Words of Spirituality
by ENZO BIANCHI
This memoria becomes an inner presence, and this presence becomes prayer - life lived before God and in the awareness of his presence
Two Biblical texts ask Christians to pray “always,” “without ceasing.” In the Gospel of Luke Jesus tells a parable about “the necessity...to pray always without becoming weary” (Luke 18:1), and Paul commands, “Pray without ceasing” (1 Thessalonians 5:17). How is this possible? How can we reconcile this request with Paul’s command to work (2 Thessalonians 3:12) and with his own example of working “night and day” (2 Thessalonians 3:8)? And how can one pray while sleeping?These questions traversed early Christianity, monasticism in particular, and the attempts to respond were numerous. The Messalians, also known as the Euchites (“those who pray”), went to the extreme of refusing all work and claimed to devote themselves exclusively to prayer. Another attempt, equally extreme and equally futile, was that of the “acemetes” (“those who do not sleep”), who sought to dedicate themselves to prayer alone by reducing their sleep to an absolute minimum. Cenobitic monasteries, taking a different route, sought to multiply the number of liturgical ‘hours,’ and some monasteries created a form of continual liturgical prayer, or laus perennis, by assigning rotations to different members of the community. Still other responses have focused on the inner life: repeating an invocation to God to the rhythm of one’s breath and heartbeat, or even, as in the practice of so-called ‘monological prayer,’ repeating tirelessly a single word, such as the name of Jesus.
The fruit of this focus of the believer’s mind on the name of his or her Lord, this attention that empties the heart of all other thoughts so that the thought of God alone can dwell there, is the mnéme theou or memoria Dei, the ‘remembrance of God.’ Described in particular in the spiritual teaching of Pseudo-Macarius, the ‘remembrance of God’ is a profound spiritual act of unification of the heart in front of the interiorized presence of God. ‘Remembrance’ is intended here in the sense of guarding in the heart - in other words, in the mind and the depths of the person - God’s presence, and allowing one’s exterior life to be unified and integrated with one’s inner life in the light of this presence. This act of remembering becomes the light by which we live and re-consider the present, judging it in faith. Memoria Dei becomes the source of the discernment that produces spiritual wisdom and makes the believer capable of choosing each act and word in the light of the third person whom he or she makes reign in every relationship, God. The authoritative spiritual man or woman is brought into being by this life-giving memoria. Memoria Dei is an act of remembrance that expresses love and desire for God, a profound attachment of the heart, and an awareness of his forgiveness. Pseudo-Macarius writes, “A Christian should always conserve the memory of God, because he or she should love God not only in church, but also while walking, speaking, and eating.” This memoria becomes an inner presence, and this presence becomes prayer - life lived before God and in the awareness of his presence. Through his or her memoria the believer is made the “dwelling of the Lord,” as the apostle Paul affirms. It should be clear, then, that memoria Dei is not simply a psychological act; rather, it is the action of the Holy Spirit.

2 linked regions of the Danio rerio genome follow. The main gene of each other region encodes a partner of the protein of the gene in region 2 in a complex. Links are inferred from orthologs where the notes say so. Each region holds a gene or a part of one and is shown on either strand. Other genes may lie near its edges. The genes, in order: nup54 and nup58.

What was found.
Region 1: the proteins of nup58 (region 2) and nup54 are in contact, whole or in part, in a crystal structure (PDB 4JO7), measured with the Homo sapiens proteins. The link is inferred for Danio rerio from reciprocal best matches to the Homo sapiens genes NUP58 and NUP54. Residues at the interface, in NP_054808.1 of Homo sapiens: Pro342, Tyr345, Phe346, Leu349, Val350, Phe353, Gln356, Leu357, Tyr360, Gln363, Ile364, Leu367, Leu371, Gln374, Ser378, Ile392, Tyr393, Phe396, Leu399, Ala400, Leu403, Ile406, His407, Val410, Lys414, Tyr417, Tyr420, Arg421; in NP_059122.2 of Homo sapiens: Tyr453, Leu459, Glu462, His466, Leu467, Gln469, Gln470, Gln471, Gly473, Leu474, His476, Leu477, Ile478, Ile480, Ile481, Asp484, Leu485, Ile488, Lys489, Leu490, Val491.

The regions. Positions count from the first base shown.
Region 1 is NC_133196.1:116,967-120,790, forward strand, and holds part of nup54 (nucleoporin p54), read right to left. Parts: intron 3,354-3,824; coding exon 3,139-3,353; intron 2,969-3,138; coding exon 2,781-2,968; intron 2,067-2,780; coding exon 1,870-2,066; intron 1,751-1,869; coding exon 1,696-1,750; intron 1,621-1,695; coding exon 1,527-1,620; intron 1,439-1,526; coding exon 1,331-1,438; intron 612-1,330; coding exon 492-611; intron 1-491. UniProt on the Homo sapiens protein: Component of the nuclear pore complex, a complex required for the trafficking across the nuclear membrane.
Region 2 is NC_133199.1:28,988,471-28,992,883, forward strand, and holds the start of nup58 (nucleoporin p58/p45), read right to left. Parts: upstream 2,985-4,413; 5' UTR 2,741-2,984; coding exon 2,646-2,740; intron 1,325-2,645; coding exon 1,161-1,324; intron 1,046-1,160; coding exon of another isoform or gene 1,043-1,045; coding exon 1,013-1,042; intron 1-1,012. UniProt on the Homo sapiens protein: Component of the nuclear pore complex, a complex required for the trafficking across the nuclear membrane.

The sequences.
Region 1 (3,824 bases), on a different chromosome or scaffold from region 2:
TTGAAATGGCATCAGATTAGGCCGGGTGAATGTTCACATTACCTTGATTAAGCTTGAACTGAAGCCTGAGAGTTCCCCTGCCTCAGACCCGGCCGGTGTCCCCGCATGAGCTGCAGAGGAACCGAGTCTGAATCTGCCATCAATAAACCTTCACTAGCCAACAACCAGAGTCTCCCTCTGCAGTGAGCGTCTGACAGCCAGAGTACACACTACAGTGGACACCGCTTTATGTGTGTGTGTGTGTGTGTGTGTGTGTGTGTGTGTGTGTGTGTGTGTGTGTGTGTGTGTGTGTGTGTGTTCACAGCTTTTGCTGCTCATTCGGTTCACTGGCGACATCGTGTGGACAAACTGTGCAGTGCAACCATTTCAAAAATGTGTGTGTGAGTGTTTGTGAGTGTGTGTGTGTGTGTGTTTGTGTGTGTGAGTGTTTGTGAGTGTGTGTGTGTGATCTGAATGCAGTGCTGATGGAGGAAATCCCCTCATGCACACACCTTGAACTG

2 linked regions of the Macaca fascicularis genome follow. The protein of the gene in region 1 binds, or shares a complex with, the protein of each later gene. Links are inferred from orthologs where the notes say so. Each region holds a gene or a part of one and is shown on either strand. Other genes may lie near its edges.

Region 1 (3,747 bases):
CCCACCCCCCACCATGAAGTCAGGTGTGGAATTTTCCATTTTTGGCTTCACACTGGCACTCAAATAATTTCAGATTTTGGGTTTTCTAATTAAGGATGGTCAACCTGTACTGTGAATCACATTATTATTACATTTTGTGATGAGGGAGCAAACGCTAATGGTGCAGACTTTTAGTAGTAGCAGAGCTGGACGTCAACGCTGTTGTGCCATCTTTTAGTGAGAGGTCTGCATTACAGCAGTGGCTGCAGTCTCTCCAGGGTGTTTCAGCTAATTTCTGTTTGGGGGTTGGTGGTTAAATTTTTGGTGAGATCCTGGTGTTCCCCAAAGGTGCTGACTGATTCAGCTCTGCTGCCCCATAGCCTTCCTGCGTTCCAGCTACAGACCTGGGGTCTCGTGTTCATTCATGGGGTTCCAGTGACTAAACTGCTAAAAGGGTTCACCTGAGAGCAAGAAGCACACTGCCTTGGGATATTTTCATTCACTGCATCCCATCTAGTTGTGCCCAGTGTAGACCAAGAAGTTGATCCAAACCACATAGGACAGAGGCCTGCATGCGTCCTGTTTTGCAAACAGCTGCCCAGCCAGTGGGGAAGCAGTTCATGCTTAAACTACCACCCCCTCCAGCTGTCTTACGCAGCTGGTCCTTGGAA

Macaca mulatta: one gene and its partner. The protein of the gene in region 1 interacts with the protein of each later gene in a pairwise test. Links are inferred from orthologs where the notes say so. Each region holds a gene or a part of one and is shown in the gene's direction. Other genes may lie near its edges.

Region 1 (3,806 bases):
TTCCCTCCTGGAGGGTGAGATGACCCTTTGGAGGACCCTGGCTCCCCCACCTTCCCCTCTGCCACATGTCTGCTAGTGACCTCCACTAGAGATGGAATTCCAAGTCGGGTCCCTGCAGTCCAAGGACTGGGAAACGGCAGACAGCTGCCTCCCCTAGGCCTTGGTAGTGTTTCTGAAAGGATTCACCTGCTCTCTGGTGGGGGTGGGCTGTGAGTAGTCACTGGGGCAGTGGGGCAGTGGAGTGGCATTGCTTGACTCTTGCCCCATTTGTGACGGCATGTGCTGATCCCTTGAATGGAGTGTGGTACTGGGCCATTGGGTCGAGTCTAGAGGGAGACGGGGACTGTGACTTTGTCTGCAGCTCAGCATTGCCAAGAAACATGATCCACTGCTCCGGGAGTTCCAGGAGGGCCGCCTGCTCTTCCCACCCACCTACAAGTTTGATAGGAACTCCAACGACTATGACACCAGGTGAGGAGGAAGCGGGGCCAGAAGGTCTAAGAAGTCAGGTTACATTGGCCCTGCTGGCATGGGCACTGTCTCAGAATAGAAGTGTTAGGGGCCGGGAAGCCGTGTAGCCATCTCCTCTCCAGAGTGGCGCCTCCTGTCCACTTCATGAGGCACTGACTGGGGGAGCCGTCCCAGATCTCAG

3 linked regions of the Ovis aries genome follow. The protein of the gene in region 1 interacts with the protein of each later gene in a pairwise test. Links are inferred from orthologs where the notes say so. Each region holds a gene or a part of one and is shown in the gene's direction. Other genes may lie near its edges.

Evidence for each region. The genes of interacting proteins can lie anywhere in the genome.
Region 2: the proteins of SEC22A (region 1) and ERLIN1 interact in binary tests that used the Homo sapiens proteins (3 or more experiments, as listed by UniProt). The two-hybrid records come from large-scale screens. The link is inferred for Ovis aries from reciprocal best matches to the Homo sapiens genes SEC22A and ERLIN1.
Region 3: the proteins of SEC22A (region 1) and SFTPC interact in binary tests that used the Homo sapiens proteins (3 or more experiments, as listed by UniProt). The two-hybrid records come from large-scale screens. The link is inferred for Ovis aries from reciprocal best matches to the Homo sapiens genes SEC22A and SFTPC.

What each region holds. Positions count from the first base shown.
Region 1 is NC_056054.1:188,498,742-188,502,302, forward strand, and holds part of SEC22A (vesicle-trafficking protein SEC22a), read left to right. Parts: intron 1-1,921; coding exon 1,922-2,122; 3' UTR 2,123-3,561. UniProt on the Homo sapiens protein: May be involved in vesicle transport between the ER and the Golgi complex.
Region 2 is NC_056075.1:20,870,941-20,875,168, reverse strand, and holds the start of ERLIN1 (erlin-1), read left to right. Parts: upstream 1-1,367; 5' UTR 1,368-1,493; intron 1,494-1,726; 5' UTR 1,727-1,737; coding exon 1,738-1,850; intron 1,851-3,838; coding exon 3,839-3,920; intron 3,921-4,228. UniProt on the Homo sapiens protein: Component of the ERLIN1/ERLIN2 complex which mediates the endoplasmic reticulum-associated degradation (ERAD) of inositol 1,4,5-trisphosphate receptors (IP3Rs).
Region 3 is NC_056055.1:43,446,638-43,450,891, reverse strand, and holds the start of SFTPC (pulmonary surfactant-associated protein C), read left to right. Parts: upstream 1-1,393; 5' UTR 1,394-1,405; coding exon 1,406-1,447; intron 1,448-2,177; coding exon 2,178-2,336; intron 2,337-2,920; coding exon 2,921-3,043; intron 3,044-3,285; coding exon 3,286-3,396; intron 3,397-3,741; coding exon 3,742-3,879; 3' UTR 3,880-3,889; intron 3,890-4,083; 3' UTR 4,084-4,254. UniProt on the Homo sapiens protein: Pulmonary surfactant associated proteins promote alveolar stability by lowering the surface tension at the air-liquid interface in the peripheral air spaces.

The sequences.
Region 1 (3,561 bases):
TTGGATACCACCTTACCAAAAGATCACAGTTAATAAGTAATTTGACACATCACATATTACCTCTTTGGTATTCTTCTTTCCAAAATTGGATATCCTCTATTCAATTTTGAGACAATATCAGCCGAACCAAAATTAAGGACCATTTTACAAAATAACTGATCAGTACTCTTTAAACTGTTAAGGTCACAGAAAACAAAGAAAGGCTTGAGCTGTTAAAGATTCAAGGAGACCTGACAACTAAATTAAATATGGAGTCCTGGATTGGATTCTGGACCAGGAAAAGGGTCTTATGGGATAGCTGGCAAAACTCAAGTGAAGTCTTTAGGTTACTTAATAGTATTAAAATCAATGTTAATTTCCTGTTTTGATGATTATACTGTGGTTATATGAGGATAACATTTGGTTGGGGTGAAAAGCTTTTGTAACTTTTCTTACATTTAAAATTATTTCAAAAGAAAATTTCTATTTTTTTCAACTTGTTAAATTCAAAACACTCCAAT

The fourth Gospel, in which the Spirit has the function of “teaching and reminding” (John 14:26), tells us that the Spirit teaches us everything and reminds us of “all” that Jesus said and did. The Spirit appears here as a memoria of completeness, of a totality communicated not through the sum of Jesus’ actions and words recorded in Scripture, but through the presence of Jesus himself. It is a memoria of Jesus' words and silence, of the said and the unsaid, the fulfilled and the unfulfilled, the ‘already’ and the ‘not yet,' and therefore also of that which has not yet taken place. This remembrance, work of the Sprit, is also prophecy. It guides us toward that profound consonance with Christ, with what is at the source of his speaking and acting, that instills in us the ability to obey the Gospel creatively, guided by the Spirit who makes Christ dwell in us. Concealed within memoria Dei is an attitude of gratitude and thanksgiving, faithfulness and commitment, self-surrender and hope. It is an act of remembrance that unifies the past, gives light and meaning to the present, and opens into expectation and hope for the future. We can understand why Gregory of Sinai (14th century) claimed that the command “Remember the Lord your God at all times” is the most fundamental command of all: it is thanks to this commandment that all of the other commandments can be fulfilled.